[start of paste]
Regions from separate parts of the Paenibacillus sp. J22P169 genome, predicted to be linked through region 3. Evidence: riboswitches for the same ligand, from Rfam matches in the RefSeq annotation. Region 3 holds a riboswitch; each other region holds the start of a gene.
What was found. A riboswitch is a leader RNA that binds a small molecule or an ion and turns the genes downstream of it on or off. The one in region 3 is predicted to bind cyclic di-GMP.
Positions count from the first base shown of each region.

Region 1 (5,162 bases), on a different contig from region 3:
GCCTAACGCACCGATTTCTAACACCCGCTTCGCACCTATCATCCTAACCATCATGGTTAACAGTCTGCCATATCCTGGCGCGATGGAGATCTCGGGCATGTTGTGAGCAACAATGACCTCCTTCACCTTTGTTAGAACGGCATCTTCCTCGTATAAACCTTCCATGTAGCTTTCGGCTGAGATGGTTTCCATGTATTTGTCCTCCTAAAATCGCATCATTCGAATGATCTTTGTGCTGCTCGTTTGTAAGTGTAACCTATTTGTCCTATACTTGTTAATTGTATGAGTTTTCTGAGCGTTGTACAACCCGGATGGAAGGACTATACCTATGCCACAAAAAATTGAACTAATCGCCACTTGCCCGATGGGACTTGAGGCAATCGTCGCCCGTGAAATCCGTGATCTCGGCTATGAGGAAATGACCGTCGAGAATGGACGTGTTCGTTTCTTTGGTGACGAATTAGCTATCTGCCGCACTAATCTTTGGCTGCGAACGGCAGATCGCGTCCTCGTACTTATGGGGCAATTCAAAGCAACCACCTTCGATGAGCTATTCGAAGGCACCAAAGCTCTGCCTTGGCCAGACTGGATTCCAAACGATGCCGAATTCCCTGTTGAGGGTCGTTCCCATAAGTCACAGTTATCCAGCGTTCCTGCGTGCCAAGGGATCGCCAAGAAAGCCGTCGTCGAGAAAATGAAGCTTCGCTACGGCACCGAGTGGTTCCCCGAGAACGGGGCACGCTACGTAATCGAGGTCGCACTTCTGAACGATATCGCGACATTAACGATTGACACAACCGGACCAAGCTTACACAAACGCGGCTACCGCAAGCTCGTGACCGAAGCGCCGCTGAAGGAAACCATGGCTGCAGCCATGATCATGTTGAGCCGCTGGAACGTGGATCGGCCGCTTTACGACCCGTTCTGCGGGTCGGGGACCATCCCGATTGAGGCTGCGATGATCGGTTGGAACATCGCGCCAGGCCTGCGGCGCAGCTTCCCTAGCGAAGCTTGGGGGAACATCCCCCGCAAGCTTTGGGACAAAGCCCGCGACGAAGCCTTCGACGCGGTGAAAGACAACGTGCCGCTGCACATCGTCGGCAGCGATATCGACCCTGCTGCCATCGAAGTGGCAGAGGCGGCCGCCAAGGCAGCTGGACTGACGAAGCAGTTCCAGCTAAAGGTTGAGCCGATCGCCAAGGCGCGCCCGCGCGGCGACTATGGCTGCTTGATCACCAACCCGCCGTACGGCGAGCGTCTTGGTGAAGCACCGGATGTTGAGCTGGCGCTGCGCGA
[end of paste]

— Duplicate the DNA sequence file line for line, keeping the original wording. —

Regions from separate parts of the Paenibacillus sp. J22P169 genome, predicted to be linked through region 3. Evidence: riboswitches for the same ligand, from Rfam matches in the RefSeq annotation. Region 3 holds a riboswitch; each other region holds the start of a gene.
What was found. A riboswitch is a leader RNA that binds a small molecule or an ion and turns the genes downstream of it on or off. The one in region 3 is predicted to bind cyclic di-GMP.
Positions count from the first base shown of each region.

Region 1 (5,162 bases), on a different contig from region 3:
GCCTAACGCACCGATTTCTAACACCCGCTTCGCACCTATCATCCTAACCATCATGGTTAACAGTCTGCCATATCCTGGCGCGATGGAGATCTCGGGCATGTTGTGAGCAACAATGACCTCCTTCACCTTTGTTAGAACGGCATCTTCCTCGTATAAACCTTCCATGTAGCTTTCGGCTGAGATGGTTTCCATGTATTTGTCCTCCTAAAATCGCATCATTCGAATGATCTTTGTGCTGCTCGTTTGTAAGTGTAACCTATTTGTCCTATACTTGTTAATTGTATGAGTTTTCTGAGCGTTGTACAACCCGGATGGAAGGACTATACCTATGCCACAAAAAATTGAACTAATCGCCACTTGCCCGATGGGACTTGAGGCAATCGTCGCCCGTGAAATCCGTGATCTCGGCTATGAGGAAATGACCGTCGAGAATGGACGTGTTCGTTTCTTTGGTGACGAATTAGCTATCTGCCGCACTAATCTTTGGCTGCGAACGGCAGATCGCGTCCTCGTACTTATGGGGCAATTCAAAGCAACCACCTTCGATGAGCTATTCGAAGGCACCAAAGCTCTGCCTTGGCCAGACTGGATTCCAAACGATGCCGAATTCCCTGTTGAGGGTCGTTCCCATAAGTCACAGTTATCCAGCGTTCCTGCGTGCCAAGGGATCGCCAAGAAAGCCGTCGTCGAGAAAATGAAGCTTCGCTACGGCACCGAGTGGTTCCCCGAGAACGGGGCACGCTACGTAATCGAGGTCGCACTTCTGAACGATATCGCGACATTAACGATTGACACAACCGGACCAAGCTTACACAAACGCGGCTACCGCAAGCTCGTGACCGAAGCGCCGCTGAAGGAAACCATGGCTGCAGCCATGATCATGTTGAGCCGCTGGAACGTGGATCGGCCGCTTTACGACCCGTTCTGCGGGTCGGGGACCATCCCGATTGAGGCTGCGATGATCGGTTGGAACATCGCGCCAGGCCTGCGGCGCAGCTTCCCTAGCGAAGCTTGGGGGAACATCCCCCGCAAGCTTTGGGACAAAGCCCGCGACGAAGCCTTCGACGCGGTGAAAGACAACGTGCCGCTGCACATCGTCGGCAGCGATATCGACCCTGCTGCCATCGAAGTGGCAGAGGCGGCCGCCAAGGCAGCTGGACTGACGAAGCAGTTCCAGCTAAAGGTTGAGCCGATCGCCAAGGCGCGCCCGCGCGGCGACTATGGCTGCTTGATCACCAACCCGCCGTACGGCGAGCGTCTTGGTGAAGCACCGGATGTTGAGCTGGCGCTGCGCGA